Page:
Posted by: Eric Siebert
Domino, Eric Siebert, ESX, Lotus, Virtualization, VMware
A lot has been written about virtualizing Microsoft Exchange, but comparatively little on virtualizing Lotus Domino which is also a very popular email platform used by thousands of companies. I was a Domino administrator for more than 10 years, so I thought I would share some tips for running Domino on virtual hosts.
Like any email server, Domino has very high disk input/output (I/O) activity because of the many activities that occur on the server, including full-text indexing, view updates, mail router activity, multiple agents, maintenance tasks such as fixup and compact, and much more. Additionally, Domino servers tend to have high CPU and memory usage as well as network I/O. So is a Domino server a good candidate for virtualization? In most cases yes, except for the busiest of workloads.
Lotus Domino has been using application virtualization for almost 10 years with its built-in partitioned server technology that allows multiple independent Domino servers to run on a single server and operating system. I’ve personally run up to six separate Domino servers on one server without any issues. So, moving to operating system virtualization is a natural and more efficient progression for running multiple Domino servers on a single server.
Because Domino is similar to Exchange as far as resource utilization and workloads, many of the same methods and best practices that are recommended for Exchange can be used with Domino. However, Domino is a bit different than Exchange and there are a few things you should be aware of when virtualizing Domino.
- Since Domino has very high disk I/O make sure you architect your storage for maximum efficiency. This includes using the fastest RPM drives that you can, configuring your RAID groups to have more drives, adjusting your queue depths and using the largest cache possible on your storage controllers. Additionally, use the fastest storage that you can. Fibre Channel tends to be the fastest but hardware iSCSI is also a good choice (using NFS storage is not recommended).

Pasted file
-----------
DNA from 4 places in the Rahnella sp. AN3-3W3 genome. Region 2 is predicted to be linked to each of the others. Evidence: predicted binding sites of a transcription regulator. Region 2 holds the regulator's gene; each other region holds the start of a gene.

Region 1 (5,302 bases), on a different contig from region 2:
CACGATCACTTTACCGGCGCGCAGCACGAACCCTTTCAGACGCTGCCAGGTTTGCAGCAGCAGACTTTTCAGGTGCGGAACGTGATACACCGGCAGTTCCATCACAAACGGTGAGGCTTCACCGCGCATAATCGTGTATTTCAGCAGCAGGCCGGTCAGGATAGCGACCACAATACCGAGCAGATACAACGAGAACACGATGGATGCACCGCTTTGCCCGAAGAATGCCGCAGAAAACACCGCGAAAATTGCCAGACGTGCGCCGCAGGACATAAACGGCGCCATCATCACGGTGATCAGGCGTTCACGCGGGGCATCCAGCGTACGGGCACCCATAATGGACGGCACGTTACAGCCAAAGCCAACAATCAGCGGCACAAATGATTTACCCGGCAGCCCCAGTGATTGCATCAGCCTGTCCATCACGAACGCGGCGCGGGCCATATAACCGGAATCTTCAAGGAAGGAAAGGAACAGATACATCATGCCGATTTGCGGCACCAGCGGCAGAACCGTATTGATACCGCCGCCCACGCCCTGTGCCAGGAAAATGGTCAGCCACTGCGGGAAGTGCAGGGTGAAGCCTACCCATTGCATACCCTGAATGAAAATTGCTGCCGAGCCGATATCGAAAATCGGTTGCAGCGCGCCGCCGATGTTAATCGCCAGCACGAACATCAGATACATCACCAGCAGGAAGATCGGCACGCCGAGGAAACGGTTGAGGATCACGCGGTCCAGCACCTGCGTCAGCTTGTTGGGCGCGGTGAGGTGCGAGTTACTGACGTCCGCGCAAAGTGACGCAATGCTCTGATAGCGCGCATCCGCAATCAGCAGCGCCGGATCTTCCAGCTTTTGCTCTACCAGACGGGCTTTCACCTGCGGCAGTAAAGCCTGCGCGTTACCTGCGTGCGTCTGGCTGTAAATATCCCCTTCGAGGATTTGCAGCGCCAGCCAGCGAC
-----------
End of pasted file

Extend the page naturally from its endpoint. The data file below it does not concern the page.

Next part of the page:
- Split your disk partitioning into multiple physical LUNs or RAID groups; put your operating system, Domino databases and transaction logs on separate partitions.
- Align your VMFS partitions for maximum throughput and minimum latency, check out that link on how to do this or check out Aligning disk partitions to boost virtual machine performance
- While you should always take care when assigning more then one vCPU to a VM, Domino is a very multi-threaded application and usually works best with multiple vCPUs, especially for medium to larger Domino installations. Also the more cores available on your host the better, don’t assign a VM 4 vCPUs if you only have 4 total cores on your host server.
- Don’t skimp on the memory that you assign to your Domino VM, Domino requires a lot of memory and the more you provide to it the more it has available to do caching with. Also do not set memory limits on your Domino VM and use memory reservations to ensure that it is not forced to swap to disk if the physical host memory is exhausted.
- You don’t want too many busy Domino servers running on the same ESX host. As DRS only balances VMs based on CPU and memory usage and not on disk or network I/O you should create affinity rules in DRS to make sure the Domino servers stay on separate hosts.
For more tips on using virtualizing Domino Server on ESX hosts check out the below links:
- IBM Technote – How to size Domino and Sametime systems for full production loads on VMware ESX Server
- IBM Technote – Troubleshooting performance issues for a Domino server on VMware ESX
- VMworld 2007 presentation (free registration required) – IBM Lotus Domino and Lotus Sametime on VMware Infrastructure 3
- VMworld 2008 presentation (available only to attendees or subscribers) – Best Practices for Virtualizing IBM Lotus Domino with VI3